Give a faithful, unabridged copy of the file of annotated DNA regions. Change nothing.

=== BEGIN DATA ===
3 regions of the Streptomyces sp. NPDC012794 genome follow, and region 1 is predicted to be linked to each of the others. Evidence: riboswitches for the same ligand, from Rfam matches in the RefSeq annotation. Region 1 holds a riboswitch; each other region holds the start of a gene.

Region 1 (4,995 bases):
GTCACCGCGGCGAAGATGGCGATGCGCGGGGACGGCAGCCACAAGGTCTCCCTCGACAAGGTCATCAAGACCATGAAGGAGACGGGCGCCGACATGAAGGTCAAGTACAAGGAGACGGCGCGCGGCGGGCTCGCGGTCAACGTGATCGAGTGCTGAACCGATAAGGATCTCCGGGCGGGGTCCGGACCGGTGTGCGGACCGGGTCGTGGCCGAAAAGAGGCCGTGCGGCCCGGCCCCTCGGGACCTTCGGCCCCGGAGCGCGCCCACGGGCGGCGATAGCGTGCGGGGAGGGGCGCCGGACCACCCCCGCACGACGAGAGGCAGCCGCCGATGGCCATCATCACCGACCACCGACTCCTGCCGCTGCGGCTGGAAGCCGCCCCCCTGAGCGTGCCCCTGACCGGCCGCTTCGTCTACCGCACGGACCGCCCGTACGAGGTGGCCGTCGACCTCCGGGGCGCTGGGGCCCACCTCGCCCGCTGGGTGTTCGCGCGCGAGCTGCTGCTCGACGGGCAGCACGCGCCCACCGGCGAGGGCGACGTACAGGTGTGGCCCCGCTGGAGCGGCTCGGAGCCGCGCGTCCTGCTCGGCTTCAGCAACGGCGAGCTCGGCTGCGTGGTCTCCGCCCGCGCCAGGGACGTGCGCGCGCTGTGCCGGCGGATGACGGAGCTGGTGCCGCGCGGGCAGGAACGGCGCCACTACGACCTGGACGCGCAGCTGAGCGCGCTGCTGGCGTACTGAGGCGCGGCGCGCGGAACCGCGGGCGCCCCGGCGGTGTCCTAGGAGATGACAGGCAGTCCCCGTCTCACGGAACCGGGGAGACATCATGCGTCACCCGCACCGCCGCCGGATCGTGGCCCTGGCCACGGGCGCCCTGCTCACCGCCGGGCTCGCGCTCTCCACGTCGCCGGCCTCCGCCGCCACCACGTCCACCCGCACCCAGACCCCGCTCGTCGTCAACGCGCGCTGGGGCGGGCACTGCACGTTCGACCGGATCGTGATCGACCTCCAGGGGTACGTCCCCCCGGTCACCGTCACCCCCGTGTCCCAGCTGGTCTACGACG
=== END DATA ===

3 regions of the Streptomyces sp. NPDC012794 genome follow, and region 1 is predicted to be linked to each of the others. Evidence: riboswitches for the same ligand, from Rfam matches in the RefSeq annotation. Region 1 holds a riboswitch; each other region holds the start of a gene.

Region 1 (4,995 bases):
GTCACCGCGGCGAAGATGGCGATGCGCGGGGACGGCAGCCACAAGGTCTCCCTCGACAAGGTCATCAAGACCATGAAGGAGACGGGCGCCGACATGAAGGTCAAGTACAAGGAGACGGCGCGCGGCGGGCTCGCGGTCAACGTGATCGAGTGCTGAACCGATAAGGATCTCCGGGCGGGGTCCGGACCGGTGTGCGGACCGGGTCGTGGCCGAAAAGAGGCCGTGCGGCCCGGCCCCTCGGGACCTTCGGCCCCGGAGCGCGCCCACGGGCGGCGATAGCGTGCGGGGAGGGGCGCCGGACCACCCCCGCACGACGAGAGGCAGCCGCCGATGGCCATCATCACCGACCACCGACTCCTGCCGCTGCGGCTGGAAGCCGCCCCCCTGAGCGTGCCCCTGACCGGCCGCTTCGTCTACCGCACGGACCGCCCGTACGAGGTGGCCGTCGACCTCCGGGGCGCTGGGGCCCACCTCGCCCGCTGGGTGTTCGCGCGCGAGCTGCTGCTCGACGGGCAGCACGCGCCCACCGGCGAGGGCGACGTACAGGTGTGGCCCCGCTGGAGCGGCTCGGAGCCGCGCGTCCTGCTCGGCTTCAGCAACGGCGAGCTCGGCTGCGTGGTCTCCGCCCGCGCCAGGGACGTGCGCGCGCTGTGCCGGCGGATGACGGAGCTGGTGCCGCGCGGGCAGGAACGGCGCCACTACGACCTGGACGCGCAGCTGAGCGCGCTGCTGGCGTACTGAGGCGCGGCGCGCGGAACCGCGGGCGCCCCGGCGGTGTCCTAGGAGATGACAGGCAGTCCCCGTCTCACGGAACCGGGGAGACATCATGCGTCACCCGCACCGCCGCCGGATCGTGGCCCTGGCCACGGGCGCCCTGCTCACCGCCGGGCTCGCGCTCTCCACGTCGCCGGCCTCCGCCGCCACCACGTCCACCCGCACCCAGACCCCGCTCGTCGTCAACGCGCGCTGGGGCGGGCACTGCACGTTCGACCGGATCGTGATCGACCTCCAGGGGTACGTCCCCCCGGTCACCGTCACCCCCGTGTCCCAGCTGGTCTACGACG